dt edo 32D.
ght, 1907, by David O.
Cook Publis hing Company.
“Ver. VIL No. 40, | Rust asute
DAVID C. COOK PUBLISHING CoO.,
ILLINOIS, AND 86 WASHINGTON
October 5, 1907.
< ‘6 OME in! Come in!” Gay voices
- from Elizabeth Wescott’s room,
summoned Margaret as she was
hurrying to “57” -on the stroke of the
~. study bell.
- They were all in the door—Flizabeth,
> Rena Prentiss, Clare Adams, and Louie
- Chatam—the Four who led things at Wil-
ton Ilall, Before Margaret knew it, Clare
had whisked her in, Rena had drawn her
down upon the window-seat, and Louie
was sitting on her for safe keeping.
“We were just talking about you,”
Elizabeth dominated the clamor. “ Run
and get your algebra and come and study
with us. You can get permission, It’ll
be an act of charity. You’re such a grind
in algebra, maybe you can enthuse us a
“bit.. Come, we want you
“Wurry! VU get your book.”
“TH ask Miss Wells for you.”
“Vl give you the rocky-est rocker,
though I. do want*it myself.” This was
Margaret’s. cheeks flushed. This was
more. than a powsvow. over knotty, algebra.
She could see it-in the pretty, eager faces.
-It was a summons to make it the ‘ Five”
instead of the “‘ Four,”—to liye and work
and-be one “in equity ” with these bright,
enthusiastic girls. It was an opening door
‘into the life she had been hungry for. She
“was so quiet that the clamor: died down
~ and they waited for her to speak.*
- After a long minute Margaret got on her
feet in spite of. Louie. ‘Thank you!
- Thank you!” The girls knew by her eyes
fand.voice that: she understood. “1. wish
I could. I do. want.to, but—I’ve- prom-
. ised to help. Olive with her French.’”’ | Mar-
» .garet’ never. said “The Olive,” as did the
. rest. of the ‘school.
. An‘instant of, surprise. Then such a
clatter! “!The Olive’? Does she study?
“It doth amaze me!” Clare was. taking
_ Shakespeare, “Ter little baby French:
p She let you off, Go and tell-her how it
a All right,” answered Margaret soberly,
“and walked slowly down to “ 57.”
-= Jt. was a month since Margaret had
- come to Wilton Hall, to Number 57, sec-
» ond floor, and to Olive Volner as a room-
mate. he had not been the pleasantest
“The Olive,” as the girls called her—
and no one who viewed the bottles of olives
“collected in Olive Volner’s wardrobe won-
--dered at the title—did not fit into things.
‘She was, to quote Katie McGary, whose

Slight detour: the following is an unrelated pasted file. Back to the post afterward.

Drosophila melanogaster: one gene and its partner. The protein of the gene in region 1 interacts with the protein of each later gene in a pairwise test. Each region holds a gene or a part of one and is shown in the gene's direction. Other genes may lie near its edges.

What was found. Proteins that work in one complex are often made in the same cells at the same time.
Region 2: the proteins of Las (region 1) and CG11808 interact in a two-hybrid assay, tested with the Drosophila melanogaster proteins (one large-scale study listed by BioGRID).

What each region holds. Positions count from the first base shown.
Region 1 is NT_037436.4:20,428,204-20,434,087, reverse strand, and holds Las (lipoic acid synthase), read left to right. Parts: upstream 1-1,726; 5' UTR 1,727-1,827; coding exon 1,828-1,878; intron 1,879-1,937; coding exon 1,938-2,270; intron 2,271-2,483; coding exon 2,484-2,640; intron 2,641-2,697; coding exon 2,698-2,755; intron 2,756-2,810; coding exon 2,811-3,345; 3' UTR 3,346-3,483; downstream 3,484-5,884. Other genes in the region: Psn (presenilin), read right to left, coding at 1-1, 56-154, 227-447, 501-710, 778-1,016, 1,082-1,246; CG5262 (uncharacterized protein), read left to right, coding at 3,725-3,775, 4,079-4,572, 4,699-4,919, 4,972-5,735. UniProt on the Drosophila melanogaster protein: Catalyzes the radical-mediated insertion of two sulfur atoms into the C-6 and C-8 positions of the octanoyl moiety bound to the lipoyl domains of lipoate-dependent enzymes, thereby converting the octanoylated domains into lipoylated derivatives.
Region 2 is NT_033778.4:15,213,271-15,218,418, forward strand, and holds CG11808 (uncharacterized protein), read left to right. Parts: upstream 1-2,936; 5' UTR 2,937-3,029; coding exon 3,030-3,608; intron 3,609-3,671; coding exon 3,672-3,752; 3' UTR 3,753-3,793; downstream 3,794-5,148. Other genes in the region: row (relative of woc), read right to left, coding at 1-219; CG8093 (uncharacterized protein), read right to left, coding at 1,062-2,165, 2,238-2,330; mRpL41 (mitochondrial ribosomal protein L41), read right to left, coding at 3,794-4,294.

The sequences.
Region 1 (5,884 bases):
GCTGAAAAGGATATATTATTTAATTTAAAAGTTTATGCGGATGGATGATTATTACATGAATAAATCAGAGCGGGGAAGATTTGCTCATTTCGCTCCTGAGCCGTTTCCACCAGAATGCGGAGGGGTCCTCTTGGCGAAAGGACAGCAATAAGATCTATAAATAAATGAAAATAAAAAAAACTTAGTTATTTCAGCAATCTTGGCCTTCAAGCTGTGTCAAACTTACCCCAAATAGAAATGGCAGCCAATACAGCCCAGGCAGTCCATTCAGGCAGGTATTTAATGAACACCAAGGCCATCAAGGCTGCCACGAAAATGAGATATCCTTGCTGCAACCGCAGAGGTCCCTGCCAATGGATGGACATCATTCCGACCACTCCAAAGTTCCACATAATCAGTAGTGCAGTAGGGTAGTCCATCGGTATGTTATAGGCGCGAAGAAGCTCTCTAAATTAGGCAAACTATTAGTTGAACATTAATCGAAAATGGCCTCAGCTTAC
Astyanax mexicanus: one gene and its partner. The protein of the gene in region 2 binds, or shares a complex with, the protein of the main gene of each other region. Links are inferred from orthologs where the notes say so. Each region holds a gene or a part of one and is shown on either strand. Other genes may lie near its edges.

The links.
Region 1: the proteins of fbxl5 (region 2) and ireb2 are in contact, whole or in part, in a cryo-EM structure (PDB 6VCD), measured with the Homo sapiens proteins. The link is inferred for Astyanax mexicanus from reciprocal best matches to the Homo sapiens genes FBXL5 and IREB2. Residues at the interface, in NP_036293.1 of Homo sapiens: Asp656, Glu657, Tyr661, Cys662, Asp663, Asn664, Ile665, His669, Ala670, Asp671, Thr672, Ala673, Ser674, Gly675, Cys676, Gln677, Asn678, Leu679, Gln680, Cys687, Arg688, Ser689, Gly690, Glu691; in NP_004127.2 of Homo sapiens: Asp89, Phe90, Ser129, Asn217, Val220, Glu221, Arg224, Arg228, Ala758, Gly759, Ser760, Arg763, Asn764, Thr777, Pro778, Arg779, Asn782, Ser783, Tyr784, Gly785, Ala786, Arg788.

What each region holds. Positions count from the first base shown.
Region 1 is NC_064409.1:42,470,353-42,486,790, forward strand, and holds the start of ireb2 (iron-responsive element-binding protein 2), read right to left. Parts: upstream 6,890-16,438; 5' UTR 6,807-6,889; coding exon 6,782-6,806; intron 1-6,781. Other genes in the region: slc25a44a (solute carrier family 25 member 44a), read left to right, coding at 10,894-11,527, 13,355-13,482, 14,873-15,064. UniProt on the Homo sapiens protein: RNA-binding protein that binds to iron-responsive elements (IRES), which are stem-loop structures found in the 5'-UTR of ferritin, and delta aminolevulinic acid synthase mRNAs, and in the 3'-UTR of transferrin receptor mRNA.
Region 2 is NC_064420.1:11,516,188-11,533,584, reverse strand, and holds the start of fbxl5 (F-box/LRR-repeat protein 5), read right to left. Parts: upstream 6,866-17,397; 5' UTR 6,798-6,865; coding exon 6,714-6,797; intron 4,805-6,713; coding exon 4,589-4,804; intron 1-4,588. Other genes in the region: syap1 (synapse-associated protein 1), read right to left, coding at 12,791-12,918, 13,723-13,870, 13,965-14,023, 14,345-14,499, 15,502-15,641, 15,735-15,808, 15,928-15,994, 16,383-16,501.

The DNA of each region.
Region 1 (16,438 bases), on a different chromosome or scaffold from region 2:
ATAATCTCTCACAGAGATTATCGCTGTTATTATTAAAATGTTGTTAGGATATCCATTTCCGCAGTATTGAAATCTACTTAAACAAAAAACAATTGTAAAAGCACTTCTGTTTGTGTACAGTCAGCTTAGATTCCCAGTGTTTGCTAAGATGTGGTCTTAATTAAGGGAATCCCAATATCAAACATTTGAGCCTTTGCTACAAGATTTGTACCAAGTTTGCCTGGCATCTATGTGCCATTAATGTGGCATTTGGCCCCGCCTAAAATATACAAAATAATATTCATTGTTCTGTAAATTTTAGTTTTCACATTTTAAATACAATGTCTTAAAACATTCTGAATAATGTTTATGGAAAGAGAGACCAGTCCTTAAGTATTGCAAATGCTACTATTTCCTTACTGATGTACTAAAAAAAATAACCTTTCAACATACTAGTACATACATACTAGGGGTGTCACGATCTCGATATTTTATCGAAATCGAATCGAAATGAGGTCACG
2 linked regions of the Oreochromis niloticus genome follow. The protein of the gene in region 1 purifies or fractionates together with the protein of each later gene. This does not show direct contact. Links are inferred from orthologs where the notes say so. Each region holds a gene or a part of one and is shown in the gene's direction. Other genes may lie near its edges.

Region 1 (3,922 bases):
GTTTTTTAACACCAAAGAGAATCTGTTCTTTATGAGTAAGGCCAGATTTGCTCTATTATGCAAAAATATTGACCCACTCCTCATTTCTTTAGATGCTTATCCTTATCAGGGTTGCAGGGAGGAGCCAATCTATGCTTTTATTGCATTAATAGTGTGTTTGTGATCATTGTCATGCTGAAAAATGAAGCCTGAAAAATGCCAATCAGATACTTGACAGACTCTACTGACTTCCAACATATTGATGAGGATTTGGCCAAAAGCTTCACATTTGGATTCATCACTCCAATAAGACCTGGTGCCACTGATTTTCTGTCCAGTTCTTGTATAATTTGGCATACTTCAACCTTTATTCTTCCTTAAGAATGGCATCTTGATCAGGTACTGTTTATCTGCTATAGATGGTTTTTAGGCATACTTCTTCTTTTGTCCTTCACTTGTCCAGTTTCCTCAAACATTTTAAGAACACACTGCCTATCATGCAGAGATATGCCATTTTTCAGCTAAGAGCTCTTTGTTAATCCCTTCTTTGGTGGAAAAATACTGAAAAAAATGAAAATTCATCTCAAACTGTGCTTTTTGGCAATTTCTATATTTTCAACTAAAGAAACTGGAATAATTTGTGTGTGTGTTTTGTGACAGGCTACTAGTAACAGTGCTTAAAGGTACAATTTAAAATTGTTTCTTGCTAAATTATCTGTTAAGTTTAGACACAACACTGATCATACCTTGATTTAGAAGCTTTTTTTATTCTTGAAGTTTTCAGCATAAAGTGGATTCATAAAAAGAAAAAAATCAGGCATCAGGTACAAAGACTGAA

~ forefathers had loved the Emerald Isle, “a
cipher and the number thirteen all in one.”
*. . She never learned her lessons. | Wer
room. looked like a rummage sale where
« the articles had just met. She was always
- blundering. No one expected anything of
her. “No-one ever “got demerits” for
being in “The Olive’s” room during study
hours. No.one ever slipped in to exchange
confidences and weave. dreams with her
_ at twilight. No one ever used her books
_or wore her ribbons or ate her olives in
joyous good-fellowship. ‘
-. All these things Margaret had heard
after. coming, but she had ignored them
“and had striven valiantly to treat Olive
* as one would treat—well, Elizabeth Wes-
tired of trying to drag her roommate into
all her good times. If the girls meant
what she believed they did, perhaps, some
day, she need not room with Olive. Mar-
garet tingled at the thought. It should
have been a happy tingle, but strangely
enough it was-an uncomfortable one.
Olive was at the study table when Mar-
garet opened the door. Her cheeks were
pink and her gray eyes, instead of being
sleepy, held eager little lights.
“T’ve done a page.” Tler tone could
have held no more pride if she’had said,
“ve discovered the North Pole.”
“It’s easy. If you'll help me just a
little, I can re&id it all, T’ve got to where
the ugly duckling goes to seek his fortune.”
She closed the book and looked with
adoring eyes at Margaret.
“Do you want to know. what I was
thinking while I was waiting for you?”
The question came out shyly, but come it
would. “I was thinking I never—never—
was so happy in my life. You don’t know
makes me so proud—to think I’ve
really got a friend—-a chum Just like other
girls, and the very best one—” The ear-
nest voice choked a little. ‘No one was
ever so nice to me before. I have tried—
I will try. I think maybe I can be quite a
respectable roommate—if you
usual, the school, to a girl, followed the
“Of all the insane things!” So ran
conyersation. “ And have you noticed how
she treats ‘The Olive’? Walks with her,
talks with her, studies with her, actually
won’t stir without her. She must be a
great deal like her, after all. It’s so easy
to be mistaken in people.”
After this no one was really rude to
Margaret. There were only pleasantly in-
different. The indifference hurt Margaret
worst of all. Little by little she lost thé
things she had prized so much—the eager
greetings, the cheery talks, the demands
on herself and her time, the whole-hearted
give and-take of friendship. More and
more she was left alone with Olive, down
upon whose plane they were putting her—
her, Margaret Palmer, who at the first
of the term, had been considered one of the